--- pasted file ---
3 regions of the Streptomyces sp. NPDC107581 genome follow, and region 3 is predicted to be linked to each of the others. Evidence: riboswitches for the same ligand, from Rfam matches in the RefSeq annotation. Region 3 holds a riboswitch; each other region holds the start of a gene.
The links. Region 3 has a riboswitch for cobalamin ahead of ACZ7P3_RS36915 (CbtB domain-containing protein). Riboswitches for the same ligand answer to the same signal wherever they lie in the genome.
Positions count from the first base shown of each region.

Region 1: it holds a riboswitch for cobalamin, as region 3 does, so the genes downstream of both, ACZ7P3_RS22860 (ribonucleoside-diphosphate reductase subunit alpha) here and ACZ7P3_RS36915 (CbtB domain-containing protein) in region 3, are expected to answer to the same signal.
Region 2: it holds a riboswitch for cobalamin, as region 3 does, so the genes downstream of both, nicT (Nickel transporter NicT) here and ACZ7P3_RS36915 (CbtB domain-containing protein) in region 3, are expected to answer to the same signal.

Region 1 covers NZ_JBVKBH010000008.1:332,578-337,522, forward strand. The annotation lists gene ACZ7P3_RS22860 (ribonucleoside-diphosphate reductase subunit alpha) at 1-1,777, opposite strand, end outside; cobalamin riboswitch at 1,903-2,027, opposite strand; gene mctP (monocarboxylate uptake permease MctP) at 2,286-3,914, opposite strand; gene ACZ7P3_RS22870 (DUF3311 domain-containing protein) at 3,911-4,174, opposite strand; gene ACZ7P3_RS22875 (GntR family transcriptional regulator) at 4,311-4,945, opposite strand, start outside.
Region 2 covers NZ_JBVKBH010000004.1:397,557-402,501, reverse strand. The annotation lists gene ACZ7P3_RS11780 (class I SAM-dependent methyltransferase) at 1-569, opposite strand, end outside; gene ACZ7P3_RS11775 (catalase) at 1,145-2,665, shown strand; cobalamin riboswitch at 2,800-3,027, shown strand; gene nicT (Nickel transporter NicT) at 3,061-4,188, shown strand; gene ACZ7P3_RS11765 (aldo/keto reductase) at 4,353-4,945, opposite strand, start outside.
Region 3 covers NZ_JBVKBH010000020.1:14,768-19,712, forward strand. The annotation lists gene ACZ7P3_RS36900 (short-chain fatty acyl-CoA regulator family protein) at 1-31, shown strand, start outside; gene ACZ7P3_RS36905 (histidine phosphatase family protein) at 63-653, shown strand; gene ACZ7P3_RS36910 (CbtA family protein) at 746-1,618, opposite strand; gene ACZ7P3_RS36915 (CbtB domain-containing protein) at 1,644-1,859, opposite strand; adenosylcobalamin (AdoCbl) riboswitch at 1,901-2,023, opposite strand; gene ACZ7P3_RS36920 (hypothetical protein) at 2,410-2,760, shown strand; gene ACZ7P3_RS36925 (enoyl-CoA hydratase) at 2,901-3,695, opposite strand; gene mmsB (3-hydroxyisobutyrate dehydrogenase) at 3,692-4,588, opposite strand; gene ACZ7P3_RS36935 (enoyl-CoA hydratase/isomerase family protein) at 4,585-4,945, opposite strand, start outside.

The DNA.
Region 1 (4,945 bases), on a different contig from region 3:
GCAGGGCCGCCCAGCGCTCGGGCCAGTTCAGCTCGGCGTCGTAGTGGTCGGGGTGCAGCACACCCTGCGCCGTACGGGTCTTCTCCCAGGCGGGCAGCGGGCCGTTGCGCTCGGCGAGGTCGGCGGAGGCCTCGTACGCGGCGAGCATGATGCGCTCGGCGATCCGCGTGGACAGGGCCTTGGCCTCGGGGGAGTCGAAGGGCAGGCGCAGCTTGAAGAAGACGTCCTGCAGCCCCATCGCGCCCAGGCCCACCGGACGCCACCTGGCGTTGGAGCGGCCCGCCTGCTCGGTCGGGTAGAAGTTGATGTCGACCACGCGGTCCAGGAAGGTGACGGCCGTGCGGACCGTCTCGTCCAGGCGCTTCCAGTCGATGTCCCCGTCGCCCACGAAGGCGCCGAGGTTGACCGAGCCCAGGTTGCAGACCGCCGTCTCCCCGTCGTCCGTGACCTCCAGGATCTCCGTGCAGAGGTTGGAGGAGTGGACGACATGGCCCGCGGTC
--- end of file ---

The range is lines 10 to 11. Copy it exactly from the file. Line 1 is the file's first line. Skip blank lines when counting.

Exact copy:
Region 1 (4,945 bases), on a different contig from region 3:
GCAGGGCCGCCCAGCGCTCGGGCCAGTTCAGCTCGGCGTCGTAGTGGTCGGGGTGCAGCACACCCTGCGCCGTACGGGTCTTCTCCCAGGCGGGCAGCGGGCCGTTGCGCTCGGCGAGGTCGGCGGAGGCCTCGTACGCGGCGAGCATGATGCGCTCGGCGATCCGCGTGGACAGGGCCTTGGCCTCGGGGGAGTCGAAGGGCAGGCGCAGCTTGAAGAAGACGTCCTGCAGCCCCATCGCGCCCAGGCCCACCGGACGCCACCTGGCGTTGGAGCGGCCCGCCTGCTCGGTCGGGTAGAAGTTGATGTCGACCACGCGGTCCAGGAAGGTGACGGCCGTGCGGACCGTCTCGTCCAGGCGCTTCCAGTCGATGTCCCCGTCGCCCACGAAGGCGCCGAGGTTGACCGAGCCCAGGTTGCAGACCGCCGTCTCCCCGTCGTCCGTGACCTCCAGGATCTCCGTGCAGAGGTTGGAGGAGTGGACGACATGGCCCGCGGTC